• Burden of endemic health-care-associated infection in developing countries: systematic review and meta-analysis
    - LANCET 377(9761):228-241 (2011)
    Background Health-care-associated infection is the most frequent result of unsafe patient care worldwide, but few data are available from the developing world. We aimed to assess the epidemiology of endemic health-care-associated infection in developing countries. Methods We searched electronic databases and reference lists of relevant papers for articles published 1995–2008. Studies containing full or partial data from developing countries related to infection prevalence or incidence—including overall health-care-associated infection and major infection sites, and their microbiological cause—were selected. We classified studies as low-quality or high-quality according to predefined criteria. Data were pooled for analysis. Findings Of 271 selected articles, 220 were included in the final analysis. Limited data were retrieved from some regions and many countries were not represented. 118 (54%) studies were low quality. In general, infection frequencies reported in high-quality studies were greater than those from low-quality studies. Prevalence of health-care-associated infection (pooled prevalence in high-quality studies, 15·5 per 100 patients [95% CI 12·6–18·9]) was much higher than proportions reported from Europe and the USA. Pooled overall health-care-associated infection density in adult intensive-care units was 47·9 per 1000 patient-days (95% CI 36·7–59·1), at least three times as high as densities reported from the USA. Surgical-site infection was the leading infection in hospitals (pooled cumulative incidence 5·6 per 100 surgical procedures), strikingly higher than proportions recorded in developed countries. Gram-negative bacilli represented the most common nosocomial isolates. Apar! t from meticillin resistance, noted in 158 of 290 (54%) Staphylococcus aureus isolates (in eight studies), very few articles reported antimicrobial resistance. Interpretation The burden of health-care-associated infection in developing countries is high. Our findings indicate a need to improve surveillance and infection-control practices. Funding World Health Organization.
  • High-dose vitamin D3 during intensive-phase antimicrobial treatment of pulmonary tuberculosis: a double-blind randomised controlled trial
    - LANCET 377(9761):242-250 (2011)
    Background Vitamin D was used to treat tuberculosis in the pre-antibiotic era, and its metabolites induce antimycobacterial immunity in vitro. Clinical trials investigating the effect of adjunctive vitamin D on sputum culture conversion are absent. Methods We undertook a multicentre randomised controlled trial of adjunctive vitamin D in adults with sputum smear-positive pulmonary tuberculosis in London, UK. 146 patients were allocated to receive 2·5 mg vitamin D3 or placebo at baseline and 14, 28, and 42 days after starting standard tuberculosis treatment. The primary endpoint was time from initiation of antimicrobial treatment to sputum culture conversion. Patients were genotyped for TaqI and FokI polymorphisms of the vitamin D receptor, and interaction analyses were done to assess the influence of the vitamin D receptor genotype on response to vitamin D3. This trial is registered with number NCT00419068. Findings 126 patients were included in the primary efficacy analysis (62 assigned to intervention, 64 assigned to placebo). Median time to sputum culture conversion was 36·0 days in the intervention group and 43·5 days in the placebo group (adjusted hazard ratio 1·39, 95% CI 0·90–2·16; p=0.14). TaqI genotype modified the effect of vitamin D supplementation on time to sputum culture conversion (pinteraction=0·03), with enhanced response seen only in patients with the tt genotype (8·09, 95% CI 1·36–48·01; p=0·02). FokI genotype did not modify the effect of vitamin D supplementation (pinteraction=0·85). Mean serum 25-hydroxyvitamin D concentration at 56 days was 101·4 nmol/L in the intervention group and 22·8 nmol/L in the placebo group (95% CI for difference 68·6–88·2; p<0·0001). Interpretation Administration of four doses of 2·5 mg vitamin D3 increased serum 25-hydroxyvitamin D concentrations in patients receiving intensive-phase treatment for pulmonary tuberculosis. Vitamin D did not significantly affect time to sputum culture conversion in the whole study population, but it did significantly hasten sputum culture conversion in participants with the tt genotype of the TaqI vitamin D receptor polymorphism. Funding British Lung Foundation.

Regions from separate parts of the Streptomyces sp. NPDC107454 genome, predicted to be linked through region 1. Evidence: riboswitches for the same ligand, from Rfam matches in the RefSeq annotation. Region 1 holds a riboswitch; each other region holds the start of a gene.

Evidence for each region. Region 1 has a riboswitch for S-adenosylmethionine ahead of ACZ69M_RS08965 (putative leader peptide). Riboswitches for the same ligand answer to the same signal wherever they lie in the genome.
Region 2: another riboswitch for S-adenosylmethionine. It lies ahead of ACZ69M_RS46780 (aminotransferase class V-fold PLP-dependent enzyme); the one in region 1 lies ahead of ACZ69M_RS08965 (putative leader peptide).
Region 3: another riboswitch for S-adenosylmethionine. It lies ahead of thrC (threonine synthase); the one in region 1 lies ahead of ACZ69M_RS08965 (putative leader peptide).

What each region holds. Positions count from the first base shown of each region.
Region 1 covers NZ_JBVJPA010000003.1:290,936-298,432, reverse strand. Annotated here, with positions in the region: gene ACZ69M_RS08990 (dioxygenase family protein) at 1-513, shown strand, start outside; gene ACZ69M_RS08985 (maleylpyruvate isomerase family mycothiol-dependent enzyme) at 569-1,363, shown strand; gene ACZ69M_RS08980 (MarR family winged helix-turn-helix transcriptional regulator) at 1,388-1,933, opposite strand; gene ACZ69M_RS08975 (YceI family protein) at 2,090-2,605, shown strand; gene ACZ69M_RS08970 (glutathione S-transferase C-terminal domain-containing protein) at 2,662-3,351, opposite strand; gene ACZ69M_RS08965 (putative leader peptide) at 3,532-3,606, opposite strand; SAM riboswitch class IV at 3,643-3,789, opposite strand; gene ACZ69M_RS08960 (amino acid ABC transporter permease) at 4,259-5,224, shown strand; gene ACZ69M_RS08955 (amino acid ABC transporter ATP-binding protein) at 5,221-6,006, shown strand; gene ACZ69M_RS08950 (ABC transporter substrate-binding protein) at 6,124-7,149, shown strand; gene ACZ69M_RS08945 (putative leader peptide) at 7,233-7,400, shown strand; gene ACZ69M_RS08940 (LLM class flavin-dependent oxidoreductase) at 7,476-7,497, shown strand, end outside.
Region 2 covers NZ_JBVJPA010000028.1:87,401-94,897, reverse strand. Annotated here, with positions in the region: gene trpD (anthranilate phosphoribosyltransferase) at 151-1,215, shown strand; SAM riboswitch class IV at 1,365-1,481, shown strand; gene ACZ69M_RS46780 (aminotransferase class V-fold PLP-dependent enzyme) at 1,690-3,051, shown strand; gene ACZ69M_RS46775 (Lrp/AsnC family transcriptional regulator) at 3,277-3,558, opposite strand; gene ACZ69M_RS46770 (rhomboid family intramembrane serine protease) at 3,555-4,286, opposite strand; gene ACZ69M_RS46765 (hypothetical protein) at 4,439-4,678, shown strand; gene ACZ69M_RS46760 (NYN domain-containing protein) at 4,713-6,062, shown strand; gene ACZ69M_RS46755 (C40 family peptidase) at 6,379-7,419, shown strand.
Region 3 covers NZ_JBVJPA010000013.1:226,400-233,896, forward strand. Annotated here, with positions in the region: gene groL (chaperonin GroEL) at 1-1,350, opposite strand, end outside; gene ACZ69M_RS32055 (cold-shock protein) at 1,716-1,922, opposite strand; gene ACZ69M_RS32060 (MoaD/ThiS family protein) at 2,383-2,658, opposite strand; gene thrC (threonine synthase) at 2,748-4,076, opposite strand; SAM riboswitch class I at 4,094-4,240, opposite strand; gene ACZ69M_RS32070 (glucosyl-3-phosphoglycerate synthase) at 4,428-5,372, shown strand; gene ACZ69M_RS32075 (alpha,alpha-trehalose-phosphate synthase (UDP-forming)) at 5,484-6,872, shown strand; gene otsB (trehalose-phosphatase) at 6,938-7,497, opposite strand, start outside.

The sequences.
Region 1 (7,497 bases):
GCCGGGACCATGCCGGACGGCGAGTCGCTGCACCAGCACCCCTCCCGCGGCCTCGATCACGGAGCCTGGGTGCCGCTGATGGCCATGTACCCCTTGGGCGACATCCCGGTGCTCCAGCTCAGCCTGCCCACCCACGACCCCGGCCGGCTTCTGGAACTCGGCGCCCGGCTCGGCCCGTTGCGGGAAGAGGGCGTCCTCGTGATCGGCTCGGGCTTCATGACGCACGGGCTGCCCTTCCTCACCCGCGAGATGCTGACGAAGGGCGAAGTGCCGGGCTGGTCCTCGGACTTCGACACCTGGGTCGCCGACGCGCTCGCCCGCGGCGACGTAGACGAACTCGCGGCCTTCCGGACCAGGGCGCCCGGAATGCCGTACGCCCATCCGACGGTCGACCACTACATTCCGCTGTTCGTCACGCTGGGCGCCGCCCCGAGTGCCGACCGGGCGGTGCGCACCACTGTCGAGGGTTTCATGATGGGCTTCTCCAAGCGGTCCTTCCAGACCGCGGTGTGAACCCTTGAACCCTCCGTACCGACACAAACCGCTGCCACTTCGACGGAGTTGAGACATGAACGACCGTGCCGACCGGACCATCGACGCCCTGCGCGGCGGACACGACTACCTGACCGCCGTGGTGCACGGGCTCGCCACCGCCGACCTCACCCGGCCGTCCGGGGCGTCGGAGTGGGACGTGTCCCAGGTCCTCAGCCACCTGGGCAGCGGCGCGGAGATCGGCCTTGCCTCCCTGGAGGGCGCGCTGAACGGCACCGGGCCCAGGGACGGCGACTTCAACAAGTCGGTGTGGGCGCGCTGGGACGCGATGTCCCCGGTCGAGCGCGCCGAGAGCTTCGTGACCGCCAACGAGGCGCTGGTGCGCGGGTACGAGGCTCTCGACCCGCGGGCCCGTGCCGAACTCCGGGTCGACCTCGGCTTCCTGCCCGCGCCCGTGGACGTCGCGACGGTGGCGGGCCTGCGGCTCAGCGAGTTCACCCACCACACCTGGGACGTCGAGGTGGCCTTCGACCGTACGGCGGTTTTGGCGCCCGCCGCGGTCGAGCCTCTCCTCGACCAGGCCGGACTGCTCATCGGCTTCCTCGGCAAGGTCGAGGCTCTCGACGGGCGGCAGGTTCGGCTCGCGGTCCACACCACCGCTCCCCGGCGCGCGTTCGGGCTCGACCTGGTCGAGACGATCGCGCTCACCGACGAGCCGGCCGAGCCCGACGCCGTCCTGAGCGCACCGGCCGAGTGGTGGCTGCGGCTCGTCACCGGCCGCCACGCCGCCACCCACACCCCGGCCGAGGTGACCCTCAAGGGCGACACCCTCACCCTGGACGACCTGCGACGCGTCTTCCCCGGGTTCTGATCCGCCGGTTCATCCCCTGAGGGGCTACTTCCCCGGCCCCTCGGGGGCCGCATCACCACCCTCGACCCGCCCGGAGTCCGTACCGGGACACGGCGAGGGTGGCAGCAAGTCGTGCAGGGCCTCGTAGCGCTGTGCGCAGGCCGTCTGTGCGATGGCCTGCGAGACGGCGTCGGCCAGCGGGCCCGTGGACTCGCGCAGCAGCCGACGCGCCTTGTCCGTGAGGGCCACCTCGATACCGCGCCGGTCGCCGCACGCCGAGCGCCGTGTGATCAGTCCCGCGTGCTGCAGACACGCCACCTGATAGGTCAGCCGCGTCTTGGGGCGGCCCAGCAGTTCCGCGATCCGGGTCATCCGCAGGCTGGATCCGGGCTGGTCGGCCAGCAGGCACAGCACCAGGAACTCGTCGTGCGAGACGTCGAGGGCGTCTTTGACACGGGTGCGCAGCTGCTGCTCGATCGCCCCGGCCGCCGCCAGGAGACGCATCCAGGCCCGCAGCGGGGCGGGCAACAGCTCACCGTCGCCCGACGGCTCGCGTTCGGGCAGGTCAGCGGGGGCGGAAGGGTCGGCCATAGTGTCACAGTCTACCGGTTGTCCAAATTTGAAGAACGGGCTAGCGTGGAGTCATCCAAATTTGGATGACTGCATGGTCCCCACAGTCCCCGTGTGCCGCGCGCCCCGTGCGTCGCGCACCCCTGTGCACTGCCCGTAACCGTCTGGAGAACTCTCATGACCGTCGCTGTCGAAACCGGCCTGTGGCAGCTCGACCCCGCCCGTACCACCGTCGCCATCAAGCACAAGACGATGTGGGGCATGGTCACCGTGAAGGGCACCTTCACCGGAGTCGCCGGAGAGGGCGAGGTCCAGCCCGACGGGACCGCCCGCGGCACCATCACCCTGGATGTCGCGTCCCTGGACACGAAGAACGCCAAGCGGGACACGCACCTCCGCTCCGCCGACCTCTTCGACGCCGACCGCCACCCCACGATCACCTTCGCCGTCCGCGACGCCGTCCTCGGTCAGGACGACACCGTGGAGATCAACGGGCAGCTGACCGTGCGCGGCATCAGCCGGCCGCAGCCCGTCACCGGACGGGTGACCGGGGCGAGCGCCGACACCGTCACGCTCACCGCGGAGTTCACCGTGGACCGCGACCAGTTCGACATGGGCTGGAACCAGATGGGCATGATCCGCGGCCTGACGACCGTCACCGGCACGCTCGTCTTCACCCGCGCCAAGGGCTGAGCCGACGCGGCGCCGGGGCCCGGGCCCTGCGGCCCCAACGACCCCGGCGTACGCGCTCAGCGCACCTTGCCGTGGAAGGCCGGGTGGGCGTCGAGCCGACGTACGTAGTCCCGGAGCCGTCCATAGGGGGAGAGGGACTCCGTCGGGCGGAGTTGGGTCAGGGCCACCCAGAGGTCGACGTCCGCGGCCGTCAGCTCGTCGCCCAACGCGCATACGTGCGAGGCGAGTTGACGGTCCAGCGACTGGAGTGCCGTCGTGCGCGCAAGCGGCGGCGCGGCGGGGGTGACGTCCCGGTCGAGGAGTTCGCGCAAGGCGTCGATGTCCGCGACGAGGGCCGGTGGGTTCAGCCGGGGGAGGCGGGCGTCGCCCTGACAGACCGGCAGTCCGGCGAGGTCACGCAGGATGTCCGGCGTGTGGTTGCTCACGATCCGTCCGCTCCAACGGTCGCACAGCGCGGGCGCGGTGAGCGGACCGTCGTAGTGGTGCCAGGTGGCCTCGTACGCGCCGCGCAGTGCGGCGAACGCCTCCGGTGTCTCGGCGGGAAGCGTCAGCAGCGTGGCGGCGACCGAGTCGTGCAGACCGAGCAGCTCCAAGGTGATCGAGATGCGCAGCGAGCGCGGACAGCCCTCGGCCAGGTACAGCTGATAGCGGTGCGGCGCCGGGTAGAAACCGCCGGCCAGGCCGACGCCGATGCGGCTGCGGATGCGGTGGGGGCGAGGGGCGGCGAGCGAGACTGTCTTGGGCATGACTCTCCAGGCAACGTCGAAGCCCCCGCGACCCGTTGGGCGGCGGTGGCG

• Extramedullary haemopoiesis and spinal cord compression
    - LANCET 377(9761):251 (2011)
  • Continuing challenge of infectious diseases in India
    - LANCET 377(9761):252-269 (2011)
    In India, the range and burden of infectious diseases are enormous. The administrative responsibilities of the health system are shared between the central (federal) and state governments. Control of diseases and outbreaks is the responsibility of the central Ministry of Health, which lacks a formal public health department for this purpose. Tuberculosis, malaria, filariasis, visceral leishmaniasis, leprosy, HIV infection, and childhood cluster of vaccine-preventable diseases are given priority for control through centrally managed vertical programmes. Control of HIV infection and leprosy, but not of tuberculosis, seems to be on track. Early success of malaria control was not sustained, and visceral leishmaniasis prevalence has increased. Inadequate containment of the vector has resulted in recurrent outbreaks of dengue fever and re-emergence of Chikungunya virus disease and typhus fever. Other infectious diseases caused by faecally transmitted pathogens (enteric fever! s, cholera, hepatitis A and E viruses) and zoonoses (rabies, leptospirosis, anthrax) are not in the process of being systematically controlled. Big gaps in the surveillance and response system for infectious diseases need to be addressed. Replication of the model of vertical single-disease control for all infectious diseases will not be efficient or viable. India needs to rethink and revise its health policy to broaden the agenda of disease control. A comprehensive review and redesign of the health system is needed urgently to ensure equity and quality in health care. We recommend the creation of a functional public health infrastructure that is shared between central and state governments, with professional leadership and a formally trained public health cadre of personnel who manage an integrated control mechanism of diseases in districts that includes infectious and non-infectious diseases, and injuries.
  • Volcanic knee
    - LANCET 377(9761):270 (2011)